Inter Press Network

Wednesday, August 10, 2005

Facing the Issue of Succession in Saudi Arabia

Drafted By: Dr. P.R. Kumaraswamy

The smooth transition of power in Saudi Arabia following the death of King Fahd bin Abdul Aziz is unlikely to hide the severe challenges facing the new ruler, King Abdullah bin Abdul Aziz. He will have to navigate a host of problems facing the oil-rich kingdom such as relations with the United States, uncertainties following the surprise election of Mohammed Ahmadinejad as the new president of Iran, galloping oil prices, pressures for reform and growing international terrorism.

However, the real challenges facing Abdullah are domestic and will test his ability to provide decisive leadership to Saudi Arabia. With royal members estimated at more than 5,000 princes and perhaps an equal number of disenfranchised princesses, the House of Saud is in the throws of a host of crises.

Aging Rulers

In recent years, a number of Middle Eastern countries have witnessed a change of leaders and the succession invariably meant the ushering in of second-generation leadership; in countries such as Bahrain, Jordan, Qatar and Morocco, younger leaders have ascended the thrown. Even in the case of Syria, the death of President Hafez al-Assad led to his son Bashar taking over office. Despite the obvious drawbacks, these leaders represent a younger generation with new aspirations.

Saudi Arabia is not part of this pattern. Succession is still restricted to the sons of its founder King Abdul Aziz al-Saud. Since the founding of the modern Saudi Arabia in 1932, the desert kingdom has had only six rulers; namely Abdul Aziz (1932-53) and his sons Saud (1953-64), Faisal (1964-75), Khalid (1975-82), Fahd (1982-2005) and Abdullah (2005-present).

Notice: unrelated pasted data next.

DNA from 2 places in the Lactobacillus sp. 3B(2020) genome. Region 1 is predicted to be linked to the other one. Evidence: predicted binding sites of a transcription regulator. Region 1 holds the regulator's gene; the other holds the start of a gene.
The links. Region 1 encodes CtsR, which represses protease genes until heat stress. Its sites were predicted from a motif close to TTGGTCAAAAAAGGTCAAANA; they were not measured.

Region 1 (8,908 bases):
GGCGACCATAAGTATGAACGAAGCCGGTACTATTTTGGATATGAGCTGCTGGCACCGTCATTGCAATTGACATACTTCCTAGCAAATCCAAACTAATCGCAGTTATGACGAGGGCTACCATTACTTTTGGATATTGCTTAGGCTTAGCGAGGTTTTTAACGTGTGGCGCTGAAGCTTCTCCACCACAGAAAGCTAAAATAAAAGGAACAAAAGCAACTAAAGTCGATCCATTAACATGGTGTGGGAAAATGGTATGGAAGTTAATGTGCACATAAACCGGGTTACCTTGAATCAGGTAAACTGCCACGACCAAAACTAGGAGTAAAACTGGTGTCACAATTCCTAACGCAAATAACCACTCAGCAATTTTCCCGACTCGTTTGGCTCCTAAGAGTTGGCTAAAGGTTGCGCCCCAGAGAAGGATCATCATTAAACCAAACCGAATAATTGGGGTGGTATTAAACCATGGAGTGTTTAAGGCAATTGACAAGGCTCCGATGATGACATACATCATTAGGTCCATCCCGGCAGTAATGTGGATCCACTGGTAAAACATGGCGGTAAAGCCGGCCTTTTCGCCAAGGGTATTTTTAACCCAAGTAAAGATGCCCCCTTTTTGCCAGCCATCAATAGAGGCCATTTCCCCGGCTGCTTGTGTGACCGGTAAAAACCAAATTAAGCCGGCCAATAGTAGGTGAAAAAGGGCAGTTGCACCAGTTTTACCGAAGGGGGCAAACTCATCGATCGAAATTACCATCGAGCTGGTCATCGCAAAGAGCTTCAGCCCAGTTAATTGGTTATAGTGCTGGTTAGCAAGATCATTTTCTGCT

As a result, each new king is no younger than the earlier one. For example, King Abdullah as well as Crown Prince Sultan bin Abdul Aziz are between 75 and 90 years of age. At this rate, keeping succession among the sons of the founder will inevitably mean shorter reigns and frequent successions.

Perhaps anticipating this problem, in 1992 King Fahd introduced the basic laws, which among other things proclaimed: "Rulers of the country shall be amongst the sons of the founder and their descendants. The most upright among them shall receive allegiance…" In light of this statement, it may be necessary to implement radical changes in the succession order. For instance, once succession passes over to the grandchildren of founder King Abdul Aziz, who among the hundreds of third-generation princes would be found able and acceptable?

Power Struggle

The internal power struggle within the al-Saud family will likely be shaped by the so-called Sudairi Seven (now six following the death of King Fahd). These six surviving sons of King Abdul Aziz share the same mother and have amassed considerable power and influence. The group includes powerful princes like Sultan, Nayif and Salman. Enjoying and enlisting their unqualified support will be vital for King Abdullah to pursue any part of his agenda. Despite the debilitating stroke King Fahd suffered in 1995, for a decade King Abdullah looked after the day-to-day running of the country as a crown prince. One might even argue that if it were not for the Sudairi factor, King Fahd might have been removed or forced to abdicate in favor of King Abdullah.